NGO advocates alternative income for local circumcisers to end Female Genital Mutilation

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By Justina Auta

Abuja, Jan. 7, 2021 A NGO, Women against Violence and Exploitation (WAVE) has called for alternative sources of income for local circumcisers to discourage Female Genital Mutilation (FGM).

FGM involves the partial or total removal of external female genitalia or other injury to the female genital organs for non-medical reasons.

The President, WAVE Foundation, Mrs Lola Ibrahim, a third generation survivor of FGM made this call in an interview with newsmen in Abuja on Thursday.

She noted that FGM was mostly carried out by traditional circumcisers who often played other central roles in communities such as delivery of babies and other traditional rites.

According to her, alternative source of income for the local circumcisers would afford them less time to dedicate to FGM and other harmful practices on women and girls.

“We must not relent until women and girls are free to live a life free of torture and violence.

“We must ensure everyone is well educated about the implications of FGM,’’ Ibrahim said.

She said FGM was recognised internationally as a violation of the human rights of girls and women as it reflected deep-rooted inequality between the sexes, and constitutes an extreme form of discrimination against women.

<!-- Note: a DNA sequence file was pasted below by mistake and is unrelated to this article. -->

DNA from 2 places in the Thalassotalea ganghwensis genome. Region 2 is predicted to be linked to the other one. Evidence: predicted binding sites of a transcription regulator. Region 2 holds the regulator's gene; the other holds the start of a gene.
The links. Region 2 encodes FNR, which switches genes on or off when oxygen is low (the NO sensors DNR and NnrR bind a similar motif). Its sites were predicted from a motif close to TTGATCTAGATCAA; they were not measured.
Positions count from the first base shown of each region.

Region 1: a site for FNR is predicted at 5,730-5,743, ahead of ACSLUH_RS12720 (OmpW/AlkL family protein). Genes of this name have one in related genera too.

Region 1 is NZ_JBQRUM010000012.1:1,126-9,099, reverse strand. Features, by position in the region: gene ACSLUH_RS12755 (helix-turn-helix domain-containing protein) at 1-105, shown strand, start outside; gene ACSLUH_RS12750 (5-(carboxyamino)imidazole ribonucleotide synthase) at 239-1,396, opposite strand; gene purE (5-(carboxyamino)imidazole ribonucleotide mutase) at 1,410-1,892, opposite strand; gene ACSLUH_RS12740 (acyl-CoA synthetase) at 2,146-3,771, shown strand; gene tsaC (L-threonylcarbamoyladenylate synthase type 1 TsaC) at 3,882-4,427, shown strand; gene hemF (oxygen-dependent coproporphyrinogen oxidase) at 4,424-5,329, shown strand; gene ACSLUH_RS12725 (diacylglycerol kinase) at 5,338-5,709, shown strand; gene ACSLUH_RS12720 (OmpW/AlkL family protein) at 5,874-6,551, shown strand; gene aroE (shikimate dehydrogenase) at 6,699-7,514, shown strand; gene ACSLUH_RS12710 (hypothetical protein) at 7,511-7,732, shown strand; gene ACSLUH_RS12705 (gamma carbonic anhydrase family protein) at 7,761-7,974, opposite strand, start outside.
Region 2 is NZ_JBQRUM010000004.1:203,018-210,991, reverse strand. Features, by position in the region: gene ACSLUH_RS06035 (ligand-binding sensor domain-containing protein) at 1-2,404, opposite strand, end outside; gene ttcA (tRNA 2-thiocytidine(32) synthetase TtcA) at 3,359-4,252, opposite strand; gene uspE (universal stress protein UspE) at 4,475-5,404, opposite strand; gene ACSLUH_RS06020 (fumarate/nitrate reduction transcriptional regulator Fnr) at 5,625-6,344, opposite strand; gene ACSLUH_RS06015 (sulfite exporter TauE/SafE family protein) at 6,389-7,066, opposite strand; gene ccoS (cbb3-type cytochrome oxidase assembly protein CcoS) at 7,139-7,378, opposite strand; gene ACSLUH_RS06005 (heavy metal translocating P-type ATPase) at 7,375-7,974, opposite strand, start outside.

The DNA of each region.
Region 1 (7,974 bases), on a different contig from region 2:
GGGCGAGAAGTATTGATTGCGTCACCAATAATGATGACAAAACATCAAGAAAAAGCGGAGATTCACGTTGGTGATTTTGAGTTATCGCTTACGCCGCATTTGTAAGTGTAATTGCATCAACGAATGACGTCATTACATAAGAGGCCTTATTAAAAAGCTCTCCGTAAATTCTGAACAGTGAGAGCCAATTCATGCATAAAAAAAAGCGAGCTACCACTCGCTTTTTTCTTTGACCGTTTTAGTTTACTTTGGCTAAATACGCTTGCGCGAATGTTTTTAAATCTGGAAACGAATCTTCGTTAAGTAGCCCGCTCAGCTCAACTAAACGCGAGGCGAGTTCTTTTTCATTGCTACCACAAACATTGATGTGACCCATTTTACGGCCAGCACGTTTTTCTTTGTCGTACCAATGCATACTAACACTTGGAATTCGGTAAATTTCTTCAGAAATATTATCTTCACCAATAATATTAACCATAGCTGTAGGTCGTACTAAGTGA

Ibrahim attributed the practice to cultural or traditional beliefs often performed on young girls between infancy and age of 15 years.

The WAVE president said the practice also violated a female’s rights to health, security and physical integrity.

It violated the right to be free from torture and cruelty, inhuman or degrading treatment, and the right to life when the procedure results in death, she added.

She said FGM had no health benefits, but caused severe pains, excessive bleeding, infections, urinary problems, shock, death, disability, complications during childbirth and increased risk of infant mortality, painful menstruation, and sexual dysfunction.

Ibrahim called for a gender-sensitive budgeting that gave women economic independence and stronger policies to encourage girl-child education to end all forms of violations and harmful practices on women and girls.

“We need a stronger policing system and quicker access to justice, immediate prosecution of violators of the Violence against Persons Prohibition Law and the Child Rights Law to serve as deterrent,’’ she said.

According to Ibrahim, the Foundation has collaborated with the Federal Ministry of Women Affairs and other NGOs to sensitise the public on COVID-19, Violence against Women and Girls and distributed menstrual hygiene materials and palliatives to women and girls.

The WHO reported recently that treatment of health complications from FGM in 27 high prevalence countries costs 1.4 billion dollars annually.

More than 200 million girls and women alive today have been cut in 30 countries in Africa, the Middle East and Asia where FGM is concentrated, with Nigeria having 10 per cent of the global total prevalence rate.

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